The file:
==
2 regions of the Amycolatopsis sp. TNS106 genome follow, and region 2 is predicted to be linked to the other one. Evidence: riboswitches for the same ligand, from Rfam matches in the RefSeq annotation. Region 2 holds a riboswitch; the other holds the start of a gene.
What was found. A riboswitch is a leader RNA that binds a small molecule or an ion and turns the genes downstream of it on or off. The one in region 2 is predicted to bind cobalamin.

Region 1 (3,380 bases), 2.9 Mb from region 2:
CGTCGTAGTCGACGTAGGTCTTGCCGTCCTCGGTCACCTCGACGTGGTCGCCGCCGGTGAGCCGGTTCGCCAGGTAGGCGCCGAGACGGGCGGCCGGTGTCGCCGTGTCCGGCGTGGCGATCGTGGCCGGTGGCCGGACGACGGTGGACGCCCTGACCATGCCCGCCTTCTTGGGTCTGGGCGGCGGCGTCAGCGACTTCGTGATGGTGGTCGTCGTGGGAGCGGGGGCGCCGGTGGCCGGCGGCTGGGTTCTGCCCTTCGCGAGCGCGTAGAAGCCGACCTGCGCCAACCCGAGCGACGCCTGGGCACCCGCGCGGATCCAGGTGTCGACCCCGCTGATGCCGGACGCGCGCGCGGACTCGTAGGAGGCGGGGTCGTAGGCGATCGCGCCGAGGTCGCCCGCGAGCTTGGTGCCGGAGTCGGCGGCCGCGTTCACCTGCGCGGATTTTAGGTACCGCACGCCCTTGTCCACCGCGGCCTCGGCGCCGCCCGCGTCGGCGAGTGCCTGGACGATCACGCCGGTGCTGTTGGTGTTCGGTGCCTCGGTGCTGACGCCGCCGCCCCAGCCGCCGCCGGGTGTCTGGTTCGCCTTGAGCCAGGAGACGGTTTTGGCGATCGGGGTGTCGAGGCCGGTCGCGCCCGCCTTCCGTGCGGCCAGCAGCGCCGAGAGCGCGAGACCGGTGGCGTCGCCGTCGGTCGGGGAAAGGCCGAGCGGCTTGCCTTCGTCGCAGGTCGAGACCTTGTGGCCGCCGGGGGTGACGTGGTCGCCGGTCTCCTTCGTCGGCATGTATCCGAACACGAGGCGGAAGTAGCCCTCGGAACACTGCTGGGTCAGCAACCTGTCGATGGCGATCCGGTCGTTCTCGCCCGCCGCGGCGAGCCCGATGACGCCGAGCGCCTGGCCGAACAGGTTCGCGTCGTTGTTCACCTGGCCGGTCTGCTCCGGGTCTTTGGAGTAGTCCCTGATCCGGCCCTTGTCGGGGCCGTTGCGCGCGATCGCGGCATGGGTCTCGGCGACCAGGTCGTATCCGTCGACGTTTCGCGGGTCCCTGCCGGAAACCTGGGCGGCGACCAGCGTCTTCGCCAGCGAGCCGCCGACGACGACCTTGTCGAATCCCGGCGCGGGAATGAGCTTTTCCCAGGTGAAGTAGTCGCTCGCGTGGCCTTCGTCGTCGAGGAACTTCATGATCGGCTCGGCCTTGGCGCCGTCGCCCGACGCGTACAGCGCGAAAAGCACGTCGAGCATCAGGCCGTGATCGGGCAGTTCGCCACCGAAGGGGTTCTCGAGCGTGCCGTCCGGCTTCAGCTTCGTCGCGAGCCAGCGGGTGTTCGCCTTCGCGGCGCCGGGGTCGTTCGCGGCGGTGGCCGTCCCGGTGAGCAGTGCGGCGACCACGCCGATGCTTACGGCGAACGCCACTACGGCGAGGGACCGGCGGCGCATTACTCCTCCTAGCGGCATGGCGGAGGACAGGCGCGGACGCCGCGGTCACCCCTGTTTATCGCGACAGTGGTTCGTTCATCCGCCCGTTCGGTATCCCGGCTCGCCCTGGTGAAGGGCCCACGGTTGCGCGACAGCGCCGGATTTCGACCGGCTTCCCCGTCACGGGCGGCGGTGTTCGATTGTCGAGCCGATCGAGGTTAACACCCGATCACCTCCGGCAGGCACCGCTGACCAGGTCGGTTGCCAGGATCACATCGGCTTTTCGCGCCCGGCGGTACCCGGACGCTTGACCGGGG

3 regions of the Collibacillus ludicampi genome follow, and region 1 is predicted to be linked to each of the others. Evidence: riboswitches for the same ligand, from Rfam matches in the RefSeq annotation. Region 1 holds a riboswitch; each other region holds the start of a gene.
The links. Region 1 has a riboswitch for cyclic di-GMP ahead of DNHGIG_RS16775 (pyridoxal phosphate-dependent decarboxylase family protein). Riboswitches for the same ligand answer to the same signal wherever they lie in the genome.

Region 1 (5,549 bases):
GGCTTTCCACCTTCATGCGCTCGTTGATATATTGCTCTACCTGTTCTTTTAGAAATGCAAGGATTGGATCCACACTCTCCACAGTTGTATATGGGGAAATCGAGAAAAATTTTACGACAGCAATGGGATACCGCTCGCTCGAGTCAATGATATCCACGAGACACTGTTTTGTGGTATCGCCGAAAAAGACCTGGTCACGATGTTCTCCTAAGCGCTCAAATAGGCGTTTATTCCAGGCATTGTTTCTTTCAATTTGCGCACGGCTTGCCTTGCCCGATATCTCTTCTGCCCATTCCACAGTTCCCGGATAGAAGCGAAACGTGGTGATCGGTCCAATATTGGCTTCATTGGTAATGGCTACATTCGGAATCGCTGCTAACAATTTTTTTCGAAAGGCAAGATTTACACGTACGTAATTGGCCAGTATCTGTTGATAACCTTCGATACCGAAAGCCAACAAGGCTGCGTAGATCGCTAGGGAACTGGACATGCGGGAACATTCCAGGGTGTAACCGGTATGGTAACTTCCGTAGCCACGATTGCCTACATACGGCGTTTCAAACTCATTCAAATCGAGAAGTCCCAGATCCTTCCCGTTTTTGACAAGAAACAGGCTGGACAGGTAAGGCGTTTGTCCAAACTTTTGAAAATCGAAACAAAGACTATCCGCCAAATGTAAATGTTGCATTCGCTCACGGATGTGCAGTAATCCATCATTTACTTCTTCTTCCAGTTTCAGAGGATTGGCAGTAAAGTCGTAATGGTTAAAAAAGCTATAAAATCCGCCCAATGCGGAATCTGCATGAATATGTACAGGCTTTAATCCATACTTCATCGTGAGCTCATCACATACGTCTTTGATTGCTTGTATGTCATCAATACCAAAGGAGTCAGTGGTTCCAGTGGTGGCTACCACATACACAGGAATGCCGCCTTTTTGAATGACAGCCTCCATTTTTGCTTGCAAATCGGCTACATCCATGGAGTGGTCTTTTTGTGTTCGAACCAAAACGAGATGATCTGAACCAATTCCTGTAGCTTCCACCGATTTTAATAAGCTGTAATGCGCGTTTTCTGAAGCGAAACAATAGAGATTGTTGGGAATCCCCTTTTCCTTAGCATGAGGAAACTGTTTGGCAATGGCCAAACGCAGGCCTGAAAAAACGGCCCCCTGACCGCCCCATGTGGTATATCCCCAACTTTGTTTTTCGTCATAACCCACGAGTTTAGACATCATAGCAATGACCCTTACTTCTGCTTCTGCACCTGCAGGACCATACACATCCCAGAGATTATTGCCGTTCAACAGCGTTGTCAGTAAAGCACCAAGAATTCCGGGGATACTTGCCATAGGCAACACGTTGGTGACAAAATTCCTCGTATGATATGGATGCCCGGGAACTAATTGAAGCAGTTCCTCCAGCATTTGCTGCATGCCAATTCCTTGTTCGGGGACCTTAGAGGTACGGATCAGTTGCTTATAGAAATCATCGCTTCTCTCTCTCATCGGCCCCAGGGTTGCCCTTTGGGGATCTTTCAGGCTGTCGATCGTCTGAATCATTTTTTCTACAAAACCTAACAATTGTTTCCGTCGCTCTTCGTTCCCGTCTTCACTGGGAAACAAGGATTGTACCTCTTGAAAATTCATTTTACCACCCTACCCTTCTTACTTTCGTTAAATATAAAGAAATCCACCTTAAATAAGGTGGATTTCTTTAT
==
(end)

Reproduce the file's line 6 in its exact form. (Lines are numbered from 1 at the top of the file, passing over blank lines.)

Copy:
The links. Region 1 has a riboswitch for cyclic di-GMP ahead of DNHGIG_RS16775 (pyridoxal phosphate-dependent decarboxylase family protein). Riboswitches for the same ligand answer to the same signal wherever they lie in the genome.